Most organizations aren’t starting from ground zero when they begin working toward Zero Trust. Although they may not realize it, many organizations already have some solutions that support Zero Trust in place. Some of the most common include:

  • Multi-factor authentication (MFA)
  • Identity and access management (IAM)
  • Single sign-on (SSO)
  • Conditional access policies

Starting with what you already have is both easy and cost-effective. If you find your organization already has a solution that supports Zero Trust at least partially established, start by expanding that solution. 

Example of Expanding Current Solutions: Expand SSO

If you already have SSO in your environment, integrate more applications into the tool with the goal of eventually using SSO for all resources — a key Zero Trust implementation.

If you can only do a few at a time, start by implementing SSO for the most high-impact tools, like those that store personal identifiable information (PII), support core business functions, or handle financials. Common priority applications might include your CRM, HR platform, and accounting software. 

Start Small

For some organizations, baby steps are the best route. This may be the case for strained IT teams, smaller organizations, organizations at the very beginning of their journey, and organizations without much leadership buy-in. 

Small steps don’t have to yield small impacts. Some small, low-cost initiatives can have substantial effects on your security and move you significantly closer to your Zero Trust goal. 

Example of a Small but Impactful Initiative: MFA Everywhere.

Many organizations already have MFA in place in some of their tech stack. Expanding this to cover more of their tech stack — to eventually be in place everywhere — has substantial security gains, and can be cost-effective and easy to implement. Most users are familiar with MFA processes, so buy-in effort is usually minimal.

Some MFA solutions even come free with IAM and directory software, which can further amplify your Zero Trust progress. Investing in one tool that can do both (among other Zero Trust initiatives, like automating offboarding and patch management, for example) is a cost-effective way to spur significant progress.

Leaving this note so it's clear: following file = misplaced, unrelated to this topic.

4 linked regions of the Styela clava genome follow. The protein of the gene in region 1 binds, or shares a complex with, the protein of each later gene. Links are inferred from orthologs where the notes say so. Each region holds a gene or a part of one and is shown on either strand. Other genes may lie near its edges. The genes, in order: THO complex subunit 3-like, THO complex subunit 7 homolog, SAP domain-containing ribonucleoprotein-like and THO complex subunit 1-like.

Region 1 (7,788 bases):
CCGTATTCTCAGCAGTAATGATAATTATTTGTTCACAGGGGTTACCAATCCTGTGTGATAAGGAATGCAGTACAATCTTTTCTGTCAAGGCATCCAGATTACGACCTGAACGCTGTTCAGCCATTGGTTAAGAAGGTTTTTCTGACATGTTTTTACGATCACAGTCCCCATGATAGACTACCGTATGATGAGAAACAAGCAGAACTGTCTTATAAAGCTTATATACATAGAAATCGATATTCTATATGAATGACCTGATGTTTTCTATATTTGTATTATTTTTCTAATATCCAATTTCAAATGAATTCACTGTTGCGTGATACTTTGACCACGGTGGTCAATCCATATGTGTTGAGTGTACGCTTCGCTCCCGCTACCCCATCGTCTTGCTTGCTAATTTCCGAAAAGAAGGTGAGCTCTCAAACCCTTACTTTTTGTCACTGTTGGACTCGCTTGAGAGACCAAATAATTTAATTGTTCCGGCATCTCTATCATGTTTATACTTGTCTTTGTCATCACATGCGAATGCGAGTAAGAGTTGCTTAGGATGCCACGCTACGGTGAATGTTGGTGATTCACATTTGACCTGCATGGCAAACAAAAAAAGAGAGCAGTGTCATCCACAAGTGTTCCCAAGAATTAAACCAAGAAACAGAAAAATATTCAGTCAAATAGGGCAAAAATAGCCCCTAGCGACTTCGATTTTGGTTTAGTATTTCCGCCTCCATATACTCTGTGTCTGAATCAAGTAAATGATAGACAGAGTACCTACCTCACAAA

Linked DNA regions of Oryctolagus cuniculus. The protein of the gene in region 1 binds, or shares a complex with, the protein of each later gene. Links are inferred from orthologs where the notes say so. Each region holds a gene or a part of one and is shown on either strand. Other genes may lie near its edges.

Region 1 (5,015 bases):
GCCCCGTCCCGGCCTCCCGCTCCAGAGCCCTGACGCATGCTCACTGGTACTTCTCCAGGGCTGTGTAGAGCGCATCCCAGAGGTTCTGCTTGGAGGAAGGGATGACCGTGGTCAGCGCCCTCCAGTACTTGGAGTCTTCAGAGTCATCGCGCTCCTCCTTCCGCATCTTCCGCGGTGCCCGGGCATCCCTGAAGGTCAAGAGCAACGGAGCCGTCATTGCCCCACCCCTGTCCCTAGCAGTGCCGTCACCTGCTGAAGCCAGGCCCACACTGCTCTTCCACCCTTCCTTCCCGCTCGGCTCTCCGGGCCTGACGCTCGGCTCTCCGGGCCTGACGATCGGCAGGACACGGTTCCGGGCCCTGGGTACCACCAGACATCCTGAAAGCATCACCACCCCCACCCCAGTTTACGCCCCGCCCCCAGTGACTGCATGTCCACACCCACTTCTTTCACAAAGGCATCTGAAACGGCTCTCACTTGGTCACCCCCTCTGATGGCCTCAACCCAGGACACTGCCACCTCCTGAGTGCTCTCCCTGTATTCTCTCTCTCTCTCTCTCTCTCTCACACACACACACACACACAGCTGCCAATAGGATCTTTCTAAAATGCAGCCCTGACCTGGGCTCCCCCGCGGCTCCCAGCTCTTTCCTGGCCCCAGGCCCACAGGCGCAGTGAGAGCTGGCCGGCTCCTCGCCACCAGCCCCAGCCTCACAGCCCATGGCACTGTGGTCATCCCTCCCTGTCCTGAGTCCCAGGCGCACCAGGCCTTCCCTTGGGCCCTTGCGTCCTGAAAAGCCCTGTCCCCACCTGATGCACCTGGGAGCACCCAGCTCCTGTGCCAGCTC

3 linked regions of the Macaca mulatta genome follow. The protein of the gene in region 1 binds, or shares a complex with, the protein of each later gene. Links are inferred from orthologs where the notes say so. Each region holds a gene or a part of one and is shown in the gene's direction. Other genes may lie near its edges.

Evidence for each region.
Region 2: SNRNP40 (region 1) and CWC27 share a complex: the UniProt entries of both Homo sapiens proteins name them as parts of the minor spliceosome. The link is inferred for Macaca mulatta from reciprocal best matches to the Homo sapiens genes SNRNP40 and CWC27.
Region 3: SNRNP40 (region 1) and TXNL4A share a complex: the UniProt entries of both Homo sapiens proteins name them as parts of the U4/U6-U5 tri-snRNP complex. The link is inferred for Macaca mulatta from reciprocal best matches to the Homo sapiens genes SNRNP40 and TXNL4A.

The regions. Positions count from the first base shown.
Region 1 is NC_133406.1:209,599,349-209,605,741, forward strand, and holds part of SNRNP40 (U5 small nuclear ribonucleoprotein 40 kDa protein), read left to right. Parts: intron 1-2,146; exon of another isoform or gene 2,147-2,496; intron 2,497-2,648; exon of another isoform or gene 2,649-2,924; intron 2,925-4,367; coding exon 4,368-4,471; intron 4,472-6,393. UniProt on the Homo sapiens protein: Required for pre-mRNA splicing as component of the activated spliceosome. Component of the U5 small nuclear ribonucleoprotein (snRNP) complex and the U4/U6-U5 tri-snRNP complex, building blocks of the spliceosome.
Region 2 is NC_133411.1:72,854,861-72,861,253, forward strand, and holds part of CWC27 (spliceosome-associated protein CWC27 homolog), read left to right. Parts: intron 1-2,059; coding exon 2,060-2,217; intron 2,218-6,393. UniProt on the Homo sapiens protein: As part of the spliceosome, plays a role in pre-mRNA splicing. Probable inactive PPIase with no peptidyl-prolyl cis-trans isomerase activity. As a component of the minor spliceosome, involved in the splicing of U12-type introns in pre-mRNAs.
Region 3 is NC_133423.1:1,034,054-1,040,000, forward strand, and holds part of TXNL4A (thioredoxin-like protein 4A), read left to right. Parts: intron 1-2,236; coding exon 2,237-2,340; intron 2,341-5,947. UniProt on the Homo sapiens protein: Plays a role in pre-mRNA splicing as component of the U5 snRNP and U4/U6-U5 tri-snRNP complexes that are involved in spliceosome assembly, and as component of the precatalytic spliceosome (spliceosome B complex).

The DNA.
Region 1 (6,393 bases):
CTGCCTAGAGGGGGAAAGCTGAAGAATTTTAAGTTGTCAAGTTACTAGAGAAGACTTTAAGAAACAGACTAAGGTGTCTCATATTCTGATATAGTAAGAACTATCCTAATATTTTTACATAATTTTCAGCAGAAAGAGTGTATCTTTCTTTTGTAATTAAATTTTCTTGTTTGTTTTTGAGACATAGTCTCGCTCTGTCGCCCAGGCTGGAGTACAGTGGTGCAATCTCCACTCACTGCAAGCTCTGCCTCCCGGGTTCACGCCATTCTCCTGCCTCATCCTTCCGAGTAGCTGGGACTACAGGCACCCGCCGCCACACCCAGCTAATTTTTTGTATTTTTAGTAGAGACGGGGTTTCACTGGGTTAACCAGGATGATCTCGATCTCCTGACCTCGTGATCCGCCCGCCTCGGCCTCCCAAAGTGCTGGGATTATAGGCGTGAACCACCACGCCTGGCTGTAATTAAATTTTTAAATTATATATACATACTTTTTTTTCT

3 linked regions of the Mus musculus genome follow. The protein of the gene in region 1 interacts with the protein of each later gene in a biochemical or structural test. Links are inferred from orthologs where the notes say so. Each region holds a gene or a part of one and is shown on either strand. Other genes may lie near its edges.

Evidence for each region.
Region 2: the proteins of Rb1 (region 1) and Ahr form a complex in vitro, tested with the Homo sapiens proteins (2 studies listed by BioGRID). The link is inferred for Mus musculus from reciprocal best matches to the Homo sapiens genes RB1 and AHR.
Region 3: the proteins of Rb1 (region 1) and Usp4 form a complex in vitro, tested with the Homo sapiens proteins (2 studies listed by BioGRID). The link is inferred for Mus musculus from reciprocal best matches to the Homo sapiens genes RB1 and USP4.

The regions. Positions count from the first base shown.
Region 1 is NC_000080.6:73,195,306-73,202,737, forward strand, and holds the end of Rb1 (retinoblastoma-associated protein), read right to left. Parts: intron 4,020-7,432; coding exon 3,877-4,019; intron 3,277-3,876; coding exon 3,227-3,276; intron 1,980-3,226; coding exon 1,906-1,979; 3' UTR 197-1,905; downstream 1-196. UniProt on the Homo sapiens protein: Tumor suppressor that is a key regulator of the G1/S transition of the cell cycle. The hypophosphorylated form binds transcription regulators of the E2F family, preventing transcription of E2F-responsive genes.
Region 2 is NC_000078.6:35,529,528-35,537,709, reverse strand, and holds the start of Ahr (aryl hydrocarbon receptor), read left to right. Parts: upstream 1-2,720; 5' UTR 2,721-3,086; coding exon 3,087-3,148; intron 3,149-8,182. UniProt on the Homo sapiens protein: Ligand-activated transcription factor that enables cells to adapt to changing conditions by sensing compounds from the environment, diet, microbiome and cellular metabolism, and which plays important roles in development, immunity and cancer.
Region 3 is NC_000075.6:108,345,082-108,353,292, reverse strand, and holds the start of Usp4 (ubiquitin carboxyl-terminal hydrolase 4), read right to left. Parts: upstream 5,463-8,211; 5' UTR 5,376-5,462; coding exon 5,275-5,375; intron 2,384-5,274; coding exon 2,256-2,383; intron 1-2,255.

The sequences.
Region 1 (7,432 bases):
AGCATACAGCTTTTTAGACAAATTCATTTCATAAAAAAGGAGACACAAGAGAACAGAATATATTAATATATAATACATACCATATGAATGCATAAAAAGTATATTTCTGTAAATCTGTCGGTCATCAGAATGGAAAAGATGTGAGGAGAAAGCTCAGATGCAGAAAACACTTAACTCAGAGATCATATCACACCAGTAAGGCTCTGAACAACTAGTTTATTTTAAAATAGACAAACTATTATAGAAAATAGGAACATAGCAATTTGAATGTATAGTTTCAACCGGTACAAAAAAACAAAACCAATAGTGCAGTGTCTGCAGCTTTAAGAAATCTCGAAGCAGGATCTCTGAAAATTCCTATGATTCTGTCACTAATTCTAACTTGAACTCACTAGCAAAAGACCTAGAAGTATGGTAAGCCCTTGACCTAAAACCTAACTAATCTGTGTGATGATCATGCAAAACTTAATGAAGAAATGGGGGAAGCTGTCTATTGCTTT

Start with High-Traffic Tools

Another place to start can be at high-traffic junctures: what people use the most. For instance, while securing access to documents only HR leadership uses may be worthwhile, its low usage might allow it to wait while you focus on more frequent touchpoints, like collaboration platforms or project management tools.

This method can be ideal for larger SMEs with many users working on certain platforms and remote or hybrid SMEs that worry about proper tool usage in unsupervised environments. Securing these high-traffic tools can be a great catch-all safeguard to start with.

Example of a High-Traffic Tool to Start with: SSO

SSO can apply to all employees and all resources, making it a high-traffic tool with a high security yield. Implementing SSO is a low-cost and low-effort way to drive immediate security benefits across your organization. 

Secure the Crown Jewels First

This methodology approaches security at the most critical level first. Of course, in an ideal world, you’d be able to secure all the elements in your infrastructure right away. But prioritizing one thing de-prioritizes another by nature; understanding your company’s infrastructure, resources, environment, and threat vectors can help inform these tough choices. 

Thus, this approach works well in organizations that already have a good understanding of their environment, resources, and stack, and can easily identify their most critical assets. If inventorying your infrastructure to identify your crown jewels becomes a large task that could hold up progress, consider starting with another, more digestible step instead as you inventory and assess your infrastructure. 

Example of a Step that Secures the Crown Jewels: Network Segmentation. 

Segmenting the network to at least guest and corporate levels can work wonders in protecting your critical assets. Segment resources on each segmentation based on the principle of least privilege (PLP), with the crown jewels only accessible on the admin/highest-privilege network. Dynamic VLAN assignment can help automate this segmentation.

Deepen Your Understanding of Zero Trust

The more you understand Zero Trust, the better you’ll be able to identify strategic ways to build toward a Zero Trust architecture. To dive deeper into Zero Trust security and understand how to work toward it in your environment, download the whitepaper, Zero Trust Demystified: Simplifying the Zero Trust Journey for SMEs.

Kate Lake

Kate Lake is a Senior Content Writer at JumpCloud, where she writes about JumpCloud’s cloud directory platform and trends in IT, technology, and security. She holds a Bachelors in Linguistics from the University of Virginia and is driven by a lifelong passion for writing and learning. When she isn't writing for JumpCloud, Kate can be found traveling, exploring the outdoors, or quoting a sci-fi movie (often all at once).